The ERC demands early elections to vote on independence
According to the ERC's leader, it is urgent and "extremely important to hold elections as soon as possible", in order to declare independence and build a new country with its own budget. "Let's be practical for once; let's stop fuzzing around and let's do what a majority of people want to do: declare independence", after winning the early elections. Junqueras was particularly insistent about this argument, stressing the urgency for such a step.
Catalan Government's Spokesperson thinks pro-independence coalition is "highly probable"
Francesc Homs, from the pro-independence Liberal party CDC within the two-party CiU coalition, stated that the PSC has not offered its support to approve such a budget yet. Furthermore, Homs said that "it is totally reasonable" the fact that the UDC's leader, Josep Antoni Duran i Lleida, is holding meetings with several parties to open new talks regarding future scenarios. Despite this fact, Homs added that it is "highly probable" that pro-independence sectors of the CiU, namely CDC, will participate in a broad pro-independence coalition with the ERC and people from the civil society in an early electoral call transformed into a plebiscite on independence. The Catalan Minister, who is Mas' 'right-hand man', argued that such a broad coalition is likely to be built since "we share the same objective". However, Homs stated that after the alternative consultation on the 9th of November there will be "more elements" to fine-tune this broad coalition.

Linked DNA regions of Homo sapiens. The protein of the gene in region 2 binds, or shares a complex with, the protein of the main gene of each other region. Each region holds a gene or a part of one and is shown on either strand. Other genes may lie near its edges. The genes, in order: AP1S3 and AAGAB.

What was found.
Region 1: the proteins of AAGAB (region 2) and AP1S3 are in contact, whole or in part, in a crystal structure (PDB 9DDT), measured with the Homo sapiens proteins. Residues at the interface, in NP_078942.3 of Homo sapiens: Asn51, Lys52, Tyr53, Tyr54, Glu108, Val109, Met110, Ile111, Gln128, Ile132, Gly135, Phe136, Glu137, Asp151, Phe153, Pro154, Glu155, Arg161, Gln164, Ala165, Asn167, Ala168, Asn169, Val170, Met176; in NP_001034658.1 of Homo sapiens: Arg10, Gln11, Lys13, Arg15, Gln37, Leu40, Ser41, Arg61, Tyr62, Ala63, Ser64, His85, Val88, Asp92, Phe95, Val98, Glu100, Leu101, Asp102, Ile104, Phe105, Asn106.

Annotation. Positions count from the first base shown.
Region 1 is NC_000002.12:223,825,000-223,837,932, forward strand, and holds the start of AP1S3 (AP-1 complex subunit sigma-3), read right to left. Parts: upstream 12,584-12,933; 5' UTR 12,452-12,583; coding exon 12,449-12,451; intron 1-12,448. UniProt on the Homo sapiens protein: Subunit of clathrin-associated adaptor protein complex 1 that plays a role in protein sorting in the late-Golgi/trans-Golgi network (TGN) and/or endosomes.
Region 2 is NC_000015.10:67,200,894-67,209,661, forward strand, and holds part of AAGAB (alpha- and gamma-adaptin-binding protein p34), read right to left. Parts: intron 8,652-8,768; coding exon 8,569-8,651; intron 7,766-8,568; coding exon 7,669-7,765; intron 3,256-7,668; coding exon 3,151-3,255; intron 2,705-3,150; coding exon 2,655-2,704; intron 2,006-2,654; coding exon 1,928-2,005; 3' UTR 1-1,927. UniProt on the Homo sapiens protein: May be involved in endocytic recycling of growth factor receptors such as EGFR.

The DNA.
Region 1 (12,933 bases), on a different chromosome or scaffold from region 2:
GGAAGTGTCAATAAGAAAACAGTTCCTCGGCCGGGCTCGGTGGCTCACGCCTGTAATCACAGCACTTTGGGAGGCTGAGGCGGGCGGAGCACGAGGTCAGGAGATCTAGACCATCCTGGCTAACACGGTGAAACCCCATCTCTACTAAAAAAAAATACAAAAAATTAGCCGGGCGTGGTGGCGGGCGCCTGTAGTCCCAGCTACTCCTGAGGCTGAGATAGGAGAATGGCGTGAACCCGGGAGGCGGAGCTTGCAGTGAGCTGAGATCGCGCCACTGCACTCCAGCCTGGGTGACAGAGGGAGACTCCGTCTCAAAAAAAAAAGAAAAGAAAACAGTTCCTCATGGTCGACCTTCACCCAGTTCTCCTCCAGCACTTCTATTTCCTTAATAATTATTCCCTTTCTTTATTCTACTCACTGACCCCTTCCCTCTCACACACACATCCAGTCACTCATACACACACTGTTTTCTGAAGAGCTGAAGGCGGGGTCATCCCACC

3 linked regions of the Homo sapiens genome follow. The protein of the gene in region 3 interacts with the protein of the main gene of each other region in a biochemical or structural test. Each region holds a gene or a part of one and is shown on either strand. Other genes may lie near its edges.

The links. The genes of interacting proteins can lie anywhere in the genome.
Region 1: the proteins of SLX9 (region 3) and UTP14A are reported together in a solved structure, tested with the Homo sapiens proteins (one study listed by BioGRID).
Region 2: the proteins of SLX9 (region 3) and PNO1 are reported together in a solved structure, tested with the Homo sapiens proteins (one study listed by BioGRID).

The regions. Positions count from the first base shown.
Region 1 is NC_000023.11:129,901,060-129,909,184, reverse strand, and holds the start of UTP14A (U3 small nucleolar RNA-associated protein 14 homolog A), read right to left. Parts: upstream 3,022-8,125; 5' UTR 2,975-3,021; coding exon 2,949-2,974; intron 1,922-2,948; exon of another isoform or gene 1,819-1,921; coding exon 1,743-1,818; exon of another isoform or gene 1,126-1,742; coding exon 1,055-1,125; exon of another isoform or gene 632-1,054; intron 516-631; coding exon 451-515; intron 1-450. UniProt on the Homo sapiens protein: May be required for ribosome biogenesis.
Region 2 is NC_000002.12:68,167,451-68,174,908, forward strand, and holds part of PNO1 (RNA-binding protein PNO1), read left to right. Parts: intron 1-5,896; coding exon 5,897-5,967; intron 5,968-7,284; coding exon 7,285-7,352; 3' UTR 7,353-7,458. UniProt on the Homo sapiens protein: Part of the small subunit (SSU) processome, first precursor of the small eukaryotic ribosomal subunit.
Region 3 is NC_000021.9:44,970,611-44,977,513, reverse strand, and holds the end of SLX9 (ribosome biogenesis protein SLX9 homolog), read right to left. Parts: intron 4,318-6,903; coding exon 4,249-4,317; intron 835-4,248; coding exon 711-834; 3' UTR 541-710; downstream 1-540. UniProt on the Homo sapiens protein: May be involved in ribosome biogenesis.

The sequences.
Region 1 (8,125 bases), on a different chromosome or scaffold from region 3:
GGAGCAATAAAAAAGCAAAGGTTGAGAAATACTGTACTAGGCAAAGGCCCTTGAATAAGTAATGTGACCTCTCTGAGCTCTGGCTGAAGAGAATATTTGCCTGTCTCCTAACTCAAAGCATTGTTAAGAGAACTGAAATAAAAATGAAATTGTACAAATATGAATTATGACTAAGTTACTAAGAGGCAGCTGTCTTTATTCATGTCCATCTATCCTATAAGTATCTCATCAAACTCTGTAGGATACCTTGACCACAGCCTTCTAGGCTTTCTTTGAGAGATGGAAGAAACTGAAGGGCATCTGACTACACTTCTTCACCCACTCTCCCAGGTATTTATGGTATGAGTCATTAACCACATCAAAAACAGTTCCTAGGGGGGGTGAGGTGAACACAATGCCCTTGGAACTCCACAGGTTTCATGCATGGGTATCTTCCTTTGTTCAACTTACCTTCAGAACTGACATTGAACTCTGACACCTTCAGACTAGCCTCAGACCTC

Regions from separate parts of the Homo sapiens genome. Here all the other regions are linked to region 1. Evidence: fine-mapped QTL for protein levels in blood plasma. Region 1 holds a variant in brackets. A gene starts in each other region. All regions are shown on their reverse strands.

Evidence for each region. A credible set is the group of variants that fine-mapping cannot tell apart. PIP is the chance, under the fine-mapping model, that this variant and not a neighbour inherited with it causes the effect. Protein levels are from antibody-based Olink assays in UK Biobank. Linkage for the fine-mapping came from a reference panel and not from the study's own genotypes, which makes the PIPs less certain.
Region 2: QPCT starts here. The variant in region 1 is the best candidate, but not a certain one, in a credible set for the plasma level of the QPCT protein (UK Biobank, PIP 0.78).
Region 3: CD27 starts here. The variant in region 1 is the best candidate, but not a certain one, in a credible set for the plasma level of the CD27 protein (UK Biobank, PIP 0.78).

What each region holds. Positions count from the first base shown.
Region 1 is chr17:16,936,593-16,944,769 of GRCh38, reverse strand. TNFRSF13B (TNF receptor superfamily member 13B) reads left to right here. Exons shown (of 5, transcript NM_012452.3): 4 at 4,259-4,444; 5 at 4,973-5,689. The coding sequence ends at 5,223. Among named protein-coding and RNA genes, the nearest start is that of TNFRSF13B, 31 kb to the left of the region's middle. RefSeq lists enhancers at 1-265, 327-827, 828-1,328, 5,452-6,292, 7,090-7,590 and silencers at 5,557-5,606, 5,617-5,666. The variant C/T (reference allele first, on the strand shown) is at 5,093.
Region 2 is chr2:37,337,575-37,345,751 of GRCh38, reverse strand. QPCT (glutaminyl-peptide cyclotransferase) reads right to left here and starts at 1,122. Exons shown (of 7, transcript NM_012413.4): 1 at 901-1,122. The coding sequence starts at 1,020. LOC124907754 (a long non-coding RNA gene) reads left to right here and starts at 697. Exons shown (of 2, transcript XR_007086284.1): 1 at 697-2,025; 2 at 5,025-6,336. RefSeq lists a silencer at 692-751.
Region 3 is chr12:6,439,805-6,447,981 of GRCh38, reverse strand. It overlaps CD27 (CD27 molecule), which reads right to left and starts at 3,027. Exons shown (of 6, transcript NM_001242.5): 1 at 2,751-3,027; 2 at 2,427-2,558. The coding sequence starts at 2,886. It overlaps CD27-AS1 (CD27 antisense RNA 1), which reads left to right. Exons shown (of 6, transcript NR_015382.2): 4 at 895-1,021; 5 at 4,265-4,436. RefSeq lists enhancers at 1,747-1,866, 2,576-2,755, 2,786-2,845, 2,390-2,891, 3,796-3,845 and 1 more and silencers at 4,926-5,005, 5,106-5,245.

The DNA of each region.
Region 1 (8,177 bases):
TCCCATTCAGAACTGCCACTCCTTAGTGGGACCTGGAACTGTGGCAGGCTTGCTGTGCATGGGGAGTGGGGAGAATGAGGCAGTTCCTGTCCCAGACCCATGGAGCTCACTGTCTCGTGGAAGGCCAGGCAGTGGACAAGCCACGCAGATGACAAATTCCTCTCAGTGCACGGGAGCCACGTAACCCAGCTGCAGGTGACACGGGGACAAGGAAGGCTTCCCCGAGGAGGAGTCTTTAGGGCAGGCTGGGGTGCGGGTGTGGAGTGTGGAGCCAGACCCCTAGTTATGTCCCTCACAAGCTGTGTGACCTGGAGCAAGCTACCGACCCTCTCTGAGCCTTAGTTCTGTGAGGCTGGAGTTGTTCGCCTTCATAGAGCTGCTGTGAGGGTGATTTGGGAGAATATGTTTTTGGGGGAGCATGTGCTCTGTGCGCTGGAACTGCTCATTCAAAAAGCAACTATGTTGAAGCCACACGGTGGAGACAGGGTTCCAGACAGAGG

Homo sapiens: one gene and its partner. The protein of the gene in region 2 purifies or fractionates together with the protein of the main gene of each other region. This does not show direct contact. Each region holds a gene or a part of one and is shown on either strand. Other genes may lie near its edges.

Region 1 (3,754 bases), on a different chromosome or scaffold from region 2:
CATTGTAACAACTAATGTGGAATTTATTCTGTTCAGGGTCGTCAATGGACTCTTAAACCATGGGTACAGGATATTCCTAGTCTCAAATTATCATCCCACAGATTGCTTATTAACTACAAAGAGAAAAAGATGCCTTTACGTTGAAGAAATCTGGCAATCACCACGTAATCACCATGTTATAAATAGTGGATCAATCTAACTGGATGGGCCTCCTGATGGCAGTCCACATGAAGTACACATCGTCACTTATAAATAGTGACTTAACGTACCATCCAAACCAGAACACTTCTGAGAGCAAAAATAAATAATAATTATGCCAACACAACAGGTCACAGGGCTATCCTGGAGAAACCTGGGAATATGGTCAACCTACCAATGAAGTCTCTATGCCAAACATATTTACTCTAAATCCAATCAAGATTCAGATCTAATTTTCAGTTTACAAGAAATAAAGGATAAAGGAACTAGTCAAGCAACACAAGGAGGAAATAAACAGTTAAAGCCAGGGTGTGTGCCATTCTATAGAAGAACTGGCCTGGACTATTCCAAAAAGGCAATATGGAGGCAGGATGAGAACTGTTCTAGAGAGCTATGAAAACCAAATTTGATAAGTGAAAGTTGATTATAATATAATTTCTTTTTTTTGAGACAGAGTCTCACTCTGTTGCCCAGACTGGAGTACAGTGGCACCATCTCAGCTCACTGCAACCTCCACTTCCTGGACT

Rajoy considers self-determination "a failure" and works on new leadership in Catalonia
Besides, on Friday, the Spanish Deputy Prime Minister, Soraya Saénz de Santamaría, stated that the "self-determination plans have been a failure", insisting on the argument repeated over the last four days: Catalonia's self-determination process has ended and the Catalan President's plans have failed. However, the Catalan President is organising an alternative consultation vote on the 9th of November that, even if he admitted that it will not have total legal legitimacy, it could become a great mobilisation of pro-independence forces. On top of this, the Catalan President set "the definitive referendum" in the form of early elections, which could be called within the next three months and where a broad pro-independence coalition could be built. Those elections would become a de facto referendum on independence and if such a coalition were to win, Catalans would clearly have voted for independence in a democratic election.
Probably because of this likely scenario, Sáenz de Santamaría, admitted that the Spanish Government has been contacting several Catalan political leaders. The objective would be to promote an alternative government alliance, built on the Christian-Democrat UDC and the Socialist PSC, which is federated to the Spanish Socialist Party (PSOE), in order to put the independence agenda aside. The condition would be to start working on a Constitutional Reform that would grant Catalonia further powers to stay within Spain, a Reform that the Spanish Government has been refusing to even discuss so far.
On top of this, the Spanish Prime Minister, Mariano Rajoy, stated on Thursday that the Catalan President "should start governing" and "approve the budget for 2015". Rajoy is contributing to the strategy to present the Catalan Government as being only concerned about the self-determination agenda and not working on the remaining issues. However, at the same time, Catalonia is posting better macro-economic indicators than the Spanish average in terms of unemployment reduction and it is leading the export, industrial and tourism sectors.